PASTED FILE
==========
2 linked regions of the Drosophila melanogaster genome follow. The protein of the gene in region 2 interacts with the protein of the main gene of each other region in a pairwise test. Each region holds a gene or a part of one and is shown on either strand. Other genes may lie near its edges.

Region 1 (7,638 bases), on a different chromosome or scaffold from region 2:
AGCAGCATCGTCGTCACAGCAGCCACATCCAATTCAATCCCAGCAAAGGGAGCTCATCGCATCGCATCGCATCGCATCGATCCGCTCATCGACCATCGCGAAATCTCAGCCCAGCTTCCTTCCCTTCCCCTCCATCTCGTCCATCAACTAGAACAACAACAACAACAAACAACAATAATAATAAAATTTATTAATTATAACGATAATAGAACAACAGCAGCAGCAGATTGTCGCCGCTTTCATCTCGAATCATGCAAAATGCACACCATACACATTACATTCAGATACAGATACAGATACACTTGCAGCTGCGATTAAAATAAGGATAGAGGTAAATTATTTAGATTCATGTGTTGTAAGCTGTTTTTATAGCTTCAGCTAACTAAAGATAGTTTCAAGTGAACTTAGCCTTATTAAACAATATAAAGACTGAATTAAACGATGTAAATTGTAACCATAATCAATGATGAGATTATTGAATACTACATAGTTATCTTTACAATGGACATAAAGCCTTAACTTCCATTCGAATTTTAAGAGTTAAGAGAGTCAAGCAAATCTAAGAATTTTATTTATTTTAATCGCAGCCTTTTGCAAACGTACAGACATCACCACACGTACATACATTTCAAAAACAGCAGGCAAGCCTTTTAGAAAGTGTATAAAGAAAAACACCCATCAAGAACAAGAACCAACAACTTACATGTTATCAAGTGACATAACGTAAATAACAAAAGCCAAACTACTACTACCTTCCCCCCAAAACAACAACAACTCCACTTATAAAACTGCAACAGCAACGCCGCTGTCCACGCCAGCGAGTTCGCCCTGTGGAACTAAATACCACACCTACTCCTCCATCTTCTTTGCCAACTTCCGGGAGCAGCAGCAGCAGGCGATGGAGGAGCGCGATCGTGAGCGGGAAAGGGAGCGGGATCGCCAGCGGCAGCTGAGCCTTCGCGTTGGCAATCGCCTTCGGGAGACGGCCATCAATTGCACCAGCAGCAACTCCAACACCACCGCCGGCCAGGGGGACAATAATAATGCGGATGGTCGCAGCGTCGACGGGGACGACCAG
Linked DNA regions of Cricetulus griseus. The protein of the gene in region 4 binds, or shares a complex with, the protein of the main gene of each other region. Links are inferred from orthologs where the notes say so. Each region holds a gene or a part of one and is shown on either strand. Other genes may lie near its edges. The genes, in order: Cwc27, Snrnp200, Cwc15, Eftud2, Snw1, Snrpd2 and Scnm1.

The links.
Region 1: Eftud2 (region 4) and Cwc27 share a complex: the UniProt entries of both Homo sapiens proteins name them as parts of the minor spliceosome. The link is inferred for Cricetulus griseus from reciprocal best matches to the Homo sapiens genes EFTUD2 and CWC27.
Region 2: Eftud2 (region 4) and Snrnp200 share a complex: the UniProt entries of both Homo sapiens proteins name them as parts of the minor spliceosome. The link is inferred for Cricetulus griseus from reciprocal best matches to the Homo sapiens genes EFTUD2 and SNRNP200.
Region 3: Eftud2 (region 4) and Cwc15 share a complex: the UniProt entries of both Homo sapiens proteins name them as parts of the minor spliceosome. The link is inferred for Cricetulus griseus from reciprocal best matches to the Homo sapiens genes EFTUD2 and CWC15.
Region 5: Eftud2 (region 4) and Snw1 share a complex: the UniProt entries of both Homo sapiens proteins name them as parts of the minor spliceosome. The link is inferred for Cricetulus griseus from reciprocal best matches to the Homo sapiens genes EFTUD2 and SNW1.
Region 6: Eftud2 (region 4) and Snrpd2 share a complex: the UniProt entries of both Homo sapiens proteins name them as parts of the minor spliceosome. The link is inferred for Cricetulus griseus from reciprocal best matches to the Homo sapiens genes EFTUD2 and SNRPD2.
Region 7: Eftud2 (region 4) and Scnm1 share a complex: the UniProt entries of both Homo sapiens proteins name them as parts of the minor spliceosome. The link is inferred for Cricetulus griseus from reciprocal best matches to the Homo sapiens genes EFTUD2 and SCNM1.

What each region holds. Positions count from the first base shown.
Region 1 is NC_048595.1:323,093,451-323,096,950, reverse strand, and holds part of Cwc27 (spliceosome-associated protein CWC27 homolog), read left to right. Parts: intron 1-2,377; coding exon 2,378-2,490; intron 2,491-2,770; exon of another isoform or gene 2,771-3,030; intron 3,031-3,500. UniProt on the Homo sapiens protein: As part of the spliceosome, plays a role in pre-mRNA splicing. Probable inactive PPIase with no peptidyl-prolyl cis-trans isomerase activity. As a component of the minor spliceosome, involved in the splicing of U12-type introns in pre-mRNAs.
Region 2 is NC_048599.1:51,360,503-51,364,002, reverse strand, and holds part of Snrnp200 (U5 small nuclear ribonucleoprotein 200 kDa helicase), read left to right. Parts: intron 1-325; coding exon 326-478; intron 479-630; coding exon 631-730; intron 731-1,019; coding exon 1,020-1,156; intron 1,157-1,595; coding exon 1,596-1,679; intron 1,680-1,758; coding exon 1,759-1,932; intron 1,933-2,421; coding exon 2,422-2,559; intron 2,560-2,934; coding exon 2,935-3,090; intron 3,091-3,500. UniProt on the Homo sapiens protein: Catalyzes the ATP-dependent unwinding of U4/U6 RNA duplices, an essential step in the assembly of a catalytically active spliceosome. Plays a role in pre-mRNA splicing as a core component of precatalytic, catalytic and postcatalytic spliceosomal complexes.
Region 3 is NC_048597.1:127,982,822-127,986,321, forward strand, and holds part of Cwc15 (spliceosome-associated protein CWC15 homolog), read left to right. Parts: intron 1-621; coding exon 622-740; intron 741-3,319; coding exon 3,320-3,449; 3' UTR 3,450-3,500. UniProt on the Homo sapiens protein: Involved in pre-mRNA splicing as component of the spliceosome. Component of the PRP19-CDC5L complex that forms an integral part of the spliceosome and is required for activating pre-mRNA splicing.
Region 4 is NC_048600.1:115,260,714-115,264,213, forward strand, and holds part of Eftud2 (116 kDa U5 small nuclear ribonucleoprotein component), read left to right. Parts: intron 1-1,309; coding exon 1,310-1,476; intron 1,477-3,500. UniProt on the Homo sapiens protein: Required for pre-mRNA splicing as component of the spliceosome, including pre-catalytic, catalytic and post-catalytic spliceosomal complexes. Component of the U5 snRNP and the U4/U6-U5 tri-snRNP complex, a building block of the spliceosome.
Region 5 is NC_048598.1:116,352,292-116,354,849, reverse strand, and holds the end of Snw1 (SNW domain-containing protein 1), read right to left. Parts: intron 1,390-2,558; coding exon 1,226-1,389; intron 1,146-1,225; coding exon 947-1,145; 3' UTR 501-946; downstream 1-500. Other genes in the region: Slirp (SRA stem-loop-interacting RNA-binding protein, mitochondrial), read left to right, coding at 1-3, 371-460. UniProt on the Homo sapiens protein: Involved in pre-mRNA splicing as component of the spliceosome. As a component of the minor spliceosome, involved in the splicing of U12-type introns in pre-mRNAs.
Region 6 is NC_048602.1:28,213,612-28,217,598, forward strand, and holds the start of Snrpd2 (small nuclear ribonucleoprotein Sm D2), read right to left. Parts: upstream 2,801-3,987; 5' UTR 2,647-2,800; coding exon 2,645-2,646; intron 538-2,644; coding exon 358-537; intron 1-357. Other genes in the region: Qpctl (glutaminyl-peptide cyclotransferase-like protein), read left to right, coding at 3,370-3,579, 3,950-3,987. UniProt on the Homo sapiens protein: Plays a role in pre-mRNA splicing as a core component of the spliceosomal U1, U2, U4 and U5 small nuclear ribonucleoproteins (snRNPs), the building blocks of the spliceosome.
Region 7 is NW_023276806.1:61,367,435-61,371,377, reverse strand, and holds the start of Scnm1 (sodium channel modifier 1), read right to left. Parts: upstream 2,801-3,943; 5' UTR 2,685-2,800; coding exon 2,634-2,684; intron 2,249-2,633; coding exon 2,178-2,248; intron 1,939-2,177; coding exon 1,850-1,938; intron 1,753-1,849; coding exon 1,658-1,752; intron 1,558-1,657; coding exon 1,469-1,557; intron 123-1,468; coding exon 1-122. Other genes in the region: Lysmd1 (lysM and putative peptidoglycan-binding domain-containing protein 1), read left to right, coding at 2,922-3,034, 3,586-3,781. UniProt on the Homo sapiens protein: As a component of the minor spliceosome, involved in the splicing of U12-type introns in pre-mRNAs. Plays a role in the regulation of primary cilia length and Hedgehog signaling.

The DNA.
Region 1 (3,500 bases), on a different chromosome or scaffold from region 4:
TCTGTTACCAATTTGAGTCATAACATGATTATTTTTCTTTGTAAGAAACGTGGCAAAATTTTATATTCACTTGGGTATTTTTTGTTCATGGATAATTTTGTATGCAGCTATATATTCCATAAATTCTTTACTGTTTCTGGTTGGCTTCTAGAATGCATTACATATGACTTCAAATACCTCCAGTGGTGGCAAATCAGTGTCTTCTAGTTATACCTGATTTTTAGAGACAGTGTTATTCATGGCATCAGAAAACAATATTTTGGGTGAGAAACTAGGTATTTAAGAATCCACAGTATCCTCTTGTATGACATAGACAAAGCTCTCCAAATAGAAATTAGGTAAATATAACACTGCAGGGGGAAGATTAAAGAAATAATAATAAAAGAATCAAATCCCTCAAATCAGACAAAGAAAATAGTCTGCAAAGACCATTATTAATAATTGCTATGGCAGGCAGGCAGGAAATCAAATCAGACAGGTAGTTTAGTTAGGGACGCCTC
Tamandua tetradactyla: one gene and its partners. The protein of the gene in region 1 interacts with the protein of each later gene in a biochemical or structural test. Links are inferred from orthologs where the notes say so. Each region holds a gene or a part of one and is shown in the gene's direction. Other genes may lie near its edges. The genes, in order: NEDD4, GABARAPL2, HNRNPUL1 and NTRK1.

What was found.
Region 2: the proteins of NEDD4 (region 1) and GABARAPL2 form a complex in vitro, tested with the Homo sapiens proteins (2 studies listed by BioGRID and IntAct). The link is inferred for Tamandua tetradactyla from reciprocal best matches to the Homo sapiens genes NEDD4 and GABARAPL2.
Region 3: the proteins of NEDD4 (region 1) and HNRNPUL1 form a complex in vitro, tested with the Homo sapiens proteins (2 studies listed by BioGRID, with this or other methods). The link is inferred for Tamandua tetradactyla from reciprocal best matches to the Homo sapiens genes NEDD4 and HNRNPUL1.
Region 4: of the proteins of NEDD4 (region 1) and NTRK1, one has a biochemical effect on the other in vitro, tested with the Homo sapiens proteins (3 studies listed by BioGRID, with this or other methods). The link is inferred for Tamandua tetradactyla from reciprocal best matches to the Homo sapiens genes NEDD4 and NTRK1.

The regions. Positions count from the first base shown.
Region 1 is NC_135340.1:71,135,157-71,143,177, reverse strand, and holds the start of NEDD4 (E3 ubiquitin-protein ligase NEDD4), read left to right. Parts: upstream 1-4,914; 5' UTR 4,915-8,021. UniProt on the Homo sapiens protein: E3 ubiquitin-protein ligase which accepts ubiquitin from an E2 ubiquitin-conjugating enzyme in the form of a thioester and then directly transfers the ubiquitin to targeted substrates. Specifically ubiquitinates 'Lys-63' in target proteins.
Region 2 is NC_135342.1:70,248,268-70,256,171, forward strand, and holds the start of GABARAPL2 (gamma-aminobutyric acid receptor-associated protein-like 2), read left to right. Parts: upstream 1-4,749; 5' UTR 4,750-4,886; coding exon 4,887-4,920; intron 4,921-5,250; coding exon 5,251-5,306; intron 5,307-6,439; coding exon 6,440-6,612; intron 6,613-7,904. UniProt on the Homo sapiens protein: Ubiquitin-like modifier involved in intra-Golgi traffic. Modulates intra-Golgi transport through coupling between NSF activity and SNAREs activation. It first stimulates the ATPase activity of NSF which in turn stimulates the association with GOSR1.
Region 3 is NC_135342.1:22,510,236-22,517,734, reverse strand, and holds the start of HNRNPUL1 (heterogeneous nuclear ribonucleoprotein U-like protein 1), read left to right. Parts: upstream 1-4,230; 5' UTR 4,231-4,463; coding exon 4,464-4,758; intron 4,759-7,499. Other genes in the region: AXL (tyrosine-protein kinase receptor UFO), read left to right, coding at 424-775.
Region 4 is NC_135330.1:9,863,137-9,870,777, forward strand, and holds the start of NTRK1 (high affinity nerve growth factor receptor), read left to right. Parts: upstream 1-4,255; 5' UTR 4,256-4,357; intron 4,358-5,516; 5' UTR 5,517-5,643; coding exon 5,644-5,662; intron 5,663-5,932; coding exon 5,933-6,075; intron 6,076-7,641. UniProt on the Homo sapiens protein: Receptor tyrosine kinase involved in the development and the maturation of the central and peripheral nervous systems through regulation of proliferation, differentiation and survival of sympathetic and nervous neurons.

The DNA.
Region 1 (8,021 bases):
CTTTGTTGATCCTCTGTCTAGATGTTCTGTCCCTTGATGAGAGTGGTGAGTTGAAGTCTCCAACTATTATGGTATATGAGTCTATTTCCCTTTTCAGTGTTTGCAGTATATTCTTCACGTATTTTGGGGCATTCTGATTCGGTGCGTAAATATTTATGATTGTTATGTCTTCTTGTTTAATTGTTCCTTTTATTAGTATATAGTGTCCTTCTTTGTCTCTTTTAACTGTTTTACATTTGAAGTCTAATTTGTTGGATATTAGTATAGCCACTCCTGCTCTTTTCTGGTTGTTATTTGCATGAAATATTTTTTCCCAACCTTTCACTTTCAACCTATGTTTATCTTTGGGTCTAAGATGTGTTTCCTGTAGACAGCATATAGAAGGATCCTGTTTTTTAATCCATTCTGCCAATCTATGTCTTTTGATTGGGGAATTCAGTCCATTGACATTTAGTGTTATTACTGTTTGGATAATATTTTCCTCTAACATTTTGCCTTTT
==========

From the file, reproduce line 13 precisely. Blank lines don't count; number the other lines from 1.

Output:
Region 1 is NC_048595.1:323,093,451-323,096,950, reverse strand, and holds part of Cwc27 (spliceosome-associated protein CWC27 homolog), read left to right. Parts: intron 1-2,377; coding exon 2,378-2,490; intron 2,491-2,770; exon of another isoform or gene 2,771-3,030; intron 3,031-3,500. UniProt on the Homo sapiens protein: As part of the spliceosome, plays a role in pre-mRNA splicing. Probable inactive PPIase with no peptidyl-prolyl cis-trans isomerase activity. As a component of the minor spliceosome, involved in the splicing of U12-type introns in pre-mRNAs.